I was really unsure as to whether I should blog today’s track or not. I mean, it’s The Clash, who hasn’t heard of them? But as it’s a b-side mix of one of their most famous tracks I thought to hell with it and went with it anyway.
Obviously Rock The Casbah is a hugely known track, it’s been sampled to death but still to this day remains one of my favourite pop songs ever. In the scheme of things it occurred well past the punk stage of The Clash, as they were most definetly on a downward and destructive path. The story goes that it was written by Topper Headon in a studio session right before he was asked to leave the band due to his spiraling Heroin addiction. He supposedly laid down the backing tracks while waiting for the rest of the band to turn up only to then be fired and the band to take the tapes and record the vocals and some other instrumentation.
Whatever the story is, it’s a classic bit of post punk disco funk. It’s not quite new wave but it’s amazingly dancey. It appeared on the Combat Rock LP, and was released as a single with various edits and mixes, one of which was a dubbed out instrumental mix of the track by Mick Jones called “Mustapha Dance”. Great pun, even better track.
Jones was becoming more and more frustrated with what he felt was the narrow musical scope of the band. He was becoming more alienated from Strummer and delving further and further into the reggae and early hip hop and dance music scenes of New York. He’d started messing with dub effects and tape edits over the course of the recording of Sandanista, and after seeing the remix of the Magnificent Seven ”the Magnificent Dance” become a hit he reworked “Rock the Casbah” in similar style.
The Magnificent Dance remix was credit to Pepe Unidos, which is apparently Strummer, Bernie Rhodes and Simonen, but I was always under the impression it was actually Mick Jones flipping two fingers up. Regardless, Mustapha Dance is definitely his baby and he takes the original track, and extends out the intro with additional percussion, ups the tempo a little, teases in and out elements of Headons instrumentation and removes nearly all the vocals, bringing the dubbed effects to the fore it’s a mix that really brings home what a monumental groove the track was written around.
Jones shortly after also left the band, and went on to briefly work as part of PiL and then form the incredible Big Audio Dynamite, and I honestly think the roots of BAD can be seen firmly in this remix/re-edit.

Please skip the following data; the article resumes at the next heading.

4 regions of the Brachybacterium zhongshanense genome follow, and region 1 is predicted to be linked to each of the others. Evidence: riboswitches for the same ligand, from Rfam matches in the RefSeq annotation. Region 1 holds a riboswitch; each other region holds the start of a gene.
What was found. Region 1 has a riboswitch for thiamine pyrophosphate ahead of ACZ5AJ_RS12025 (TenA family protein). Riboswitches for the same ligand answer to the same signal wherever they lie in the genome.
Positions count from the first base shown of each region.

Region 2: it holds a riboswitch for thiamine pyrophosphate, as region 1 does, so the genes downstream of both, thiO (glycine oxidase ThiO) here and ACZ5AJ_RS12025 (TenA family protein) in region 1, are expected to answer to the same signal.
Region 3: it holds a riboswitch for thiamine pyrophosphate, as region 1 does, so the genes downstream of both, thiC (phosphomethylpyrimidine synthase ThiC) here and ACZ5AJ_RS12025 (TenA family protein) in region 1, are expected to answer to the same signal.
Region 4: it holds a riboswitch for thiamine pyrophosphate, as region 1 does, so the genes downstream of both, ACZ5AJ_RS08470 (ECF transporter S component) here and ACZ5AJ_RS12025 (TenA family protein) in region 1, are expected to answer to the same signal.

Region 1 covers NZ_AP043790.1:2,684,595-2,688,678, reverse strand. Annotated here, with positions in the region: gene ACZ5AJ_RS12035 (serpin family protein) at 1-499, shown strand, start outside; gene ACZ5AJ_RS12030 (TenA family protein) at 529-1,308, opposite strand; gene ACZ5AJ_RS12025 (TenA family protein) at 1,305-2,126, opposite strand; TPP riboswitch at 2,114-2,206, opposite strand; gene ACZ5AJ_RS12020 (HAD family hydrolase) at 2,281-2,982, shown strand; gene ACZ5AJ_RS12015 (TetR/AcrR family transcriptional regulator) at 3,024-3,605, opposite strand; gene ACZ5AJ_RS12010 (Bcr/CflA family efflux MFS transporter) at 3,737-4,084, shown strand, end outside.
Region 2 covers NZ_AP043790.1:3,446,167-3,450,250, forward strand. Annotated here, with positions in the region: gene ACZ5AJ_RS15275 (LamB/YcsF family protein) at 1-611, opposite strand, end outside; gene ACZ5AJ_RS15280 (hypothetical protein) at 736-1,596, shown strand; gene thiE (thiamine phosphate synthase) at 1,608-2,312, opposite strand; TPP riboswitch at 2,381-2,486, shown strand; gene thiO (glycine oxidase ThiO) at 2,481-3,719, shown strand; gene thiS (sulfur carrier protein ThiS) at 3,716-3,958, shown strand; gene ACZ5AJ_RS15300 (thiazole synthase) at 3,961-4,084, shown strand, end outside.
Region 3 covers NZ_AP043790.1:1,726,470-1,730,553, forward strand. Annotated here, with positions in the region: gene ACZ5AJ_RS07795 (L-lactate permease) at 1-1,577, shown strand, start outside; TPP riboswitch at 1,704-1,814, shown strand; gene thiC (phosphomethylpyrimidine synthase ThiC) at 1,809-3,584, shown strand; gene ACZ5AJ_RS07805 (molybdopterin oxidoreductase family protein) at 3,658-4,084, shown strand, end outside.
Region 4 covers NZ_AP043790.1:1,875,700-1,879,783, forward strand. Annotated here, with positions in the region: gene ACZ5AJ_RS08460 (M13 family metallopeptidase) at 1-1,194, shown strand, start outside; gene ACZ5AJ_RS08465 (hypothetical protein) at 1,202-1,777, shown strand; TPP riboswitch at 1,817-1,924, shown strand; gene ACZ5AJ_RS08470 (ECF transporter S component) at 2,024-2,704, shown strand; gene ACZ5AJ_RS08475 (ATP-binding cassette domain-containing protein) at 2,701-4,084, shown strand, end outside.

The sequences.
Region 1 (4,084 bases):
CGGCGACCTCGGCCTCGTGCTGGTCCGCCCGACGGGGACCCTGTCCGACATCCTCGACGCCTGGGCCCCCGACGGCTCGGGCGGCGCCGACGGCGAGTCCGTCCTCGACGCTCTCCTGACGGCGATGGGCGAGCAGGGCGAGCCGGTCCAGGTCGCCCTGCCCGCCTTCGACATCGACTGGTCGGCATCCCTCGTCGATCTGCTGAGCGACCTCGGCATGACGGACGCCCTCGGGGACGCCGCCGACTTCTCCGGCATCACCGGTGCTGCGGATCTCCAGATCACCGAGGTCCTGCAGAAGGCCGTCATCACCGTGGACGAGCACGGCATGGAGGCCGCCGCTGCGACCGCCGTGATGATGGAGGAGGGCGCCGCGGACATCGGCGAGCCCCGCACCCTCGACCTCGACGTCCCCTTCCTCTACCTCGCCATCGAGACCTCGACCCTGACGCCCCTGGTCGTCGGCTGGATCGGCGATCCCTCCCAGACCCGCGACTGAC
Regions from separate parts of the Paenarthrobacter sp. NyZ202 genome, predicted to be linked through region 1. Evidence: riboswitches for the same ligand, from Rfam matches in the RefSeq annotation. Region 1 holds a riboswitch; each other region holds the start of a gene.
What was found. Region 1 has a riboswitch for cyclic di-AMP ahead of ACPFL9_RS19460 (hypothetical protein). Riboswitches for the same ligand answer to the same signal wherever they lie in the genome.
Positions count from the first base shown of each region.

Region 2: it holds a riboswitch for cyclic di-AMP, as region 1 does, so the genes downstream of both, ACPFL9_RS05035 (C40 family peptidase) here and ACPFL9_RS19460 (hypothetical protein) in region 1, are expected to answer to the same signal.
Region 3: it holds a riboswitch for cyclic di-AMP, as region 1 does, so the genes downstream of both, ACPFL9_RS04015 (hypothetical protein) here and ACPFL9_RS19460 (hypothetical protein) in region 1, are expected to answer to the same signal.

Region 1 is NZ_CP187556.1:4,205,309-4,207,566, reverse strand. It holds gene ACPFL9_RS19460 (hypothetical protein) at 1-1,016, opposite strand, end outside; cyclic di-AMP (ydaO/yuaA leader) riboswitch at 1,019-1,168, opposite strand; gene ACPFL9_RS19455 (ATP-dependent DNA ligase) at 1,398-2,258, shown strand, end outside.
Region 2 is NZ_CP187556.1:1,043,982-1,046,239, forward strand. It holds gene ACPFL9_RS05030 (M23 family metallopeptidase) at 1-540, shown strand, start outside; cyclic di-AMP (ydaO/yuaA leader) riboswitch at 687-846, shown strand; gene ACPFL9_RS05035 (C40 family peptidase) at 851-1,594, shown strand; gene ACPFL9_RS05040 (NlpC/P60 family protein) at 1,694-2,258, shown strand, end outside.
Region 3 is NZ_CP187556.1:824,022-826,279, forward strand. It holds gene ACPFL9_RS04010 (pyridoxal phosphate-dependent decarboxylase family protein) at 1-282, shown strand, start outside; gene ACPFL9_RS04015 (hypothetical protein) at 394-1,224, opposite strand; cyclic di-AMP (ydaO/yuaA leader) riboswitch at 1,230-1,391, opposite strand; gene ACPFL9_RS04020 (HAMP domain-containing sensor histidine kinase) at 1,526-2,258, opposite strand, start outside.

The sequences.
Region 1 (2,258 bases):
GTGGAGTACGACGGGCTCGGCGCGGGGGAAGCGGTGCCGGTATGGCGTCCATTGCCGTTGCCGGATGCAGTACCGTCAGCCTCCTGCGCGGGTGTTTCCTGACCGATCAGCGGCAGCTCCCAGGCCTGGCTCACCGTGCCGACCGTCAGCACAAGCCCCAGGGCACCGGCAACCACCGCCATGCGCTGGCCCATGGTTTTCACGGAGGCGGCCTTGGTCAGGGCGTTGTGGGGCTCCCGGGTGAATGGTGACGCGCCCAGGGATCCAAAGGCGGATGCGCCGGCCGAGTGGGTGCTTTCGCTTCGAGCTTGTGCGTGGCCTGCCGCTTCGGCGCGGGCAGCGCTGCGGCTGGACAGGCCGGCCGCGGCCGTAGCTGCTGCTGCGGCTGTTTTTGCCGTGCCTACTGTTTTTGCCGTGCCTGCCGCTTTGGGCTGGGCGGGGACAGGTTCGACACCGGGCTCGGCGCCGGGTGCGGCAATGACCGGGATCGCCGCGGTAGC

It popped up on my player this morning, and I was reminded how great a song it is, but was it a song I should blog? Yeah it’s the clash, it’s here, get over it and let’s move on.
Playlist Monday 12 March 2012
I don’t know about you but I had a nice weekend. Friends visiting, watching the rugby – great win England and just generally chilling and spending time with my little boy, partner and getting on with things.
It’s often the case though after a good weekend you get ash*t start to the week, but this has been ok. The sun is out, I had a late start anyway, and my walk to work was in the warmth of the sun, and I decided to try and eschew the more modern stuff in my collection for some classic music. I started my journey with Talking Heads – This must be the place, and followed that up with Freda Payne – Unhooked Generation and the Easiest way to fall. From there I had a bit of deep house break with Soultourist – Turn Loose a lovely deep dreamy track. quick stop in the 90's to Blackstreet – No Diggity, and then I listened “I Zimbra” by Talking Heads and to finish up strolled with purpose to the punk funk of the clash and the Magnificent Dance and Mustapha Dance.
Playlist:Talking Heads – This Must be the Place (Naive Melody), Freda Payne – Unhooked Generation, Freda Payne – The Easiest Way to Fall, Soultourist – Turn loose, Blackstreet – No Diggity, Talking Heads – I Zimbra, The Clash – The Magnificent Dance, The Clash – Mustapha Dance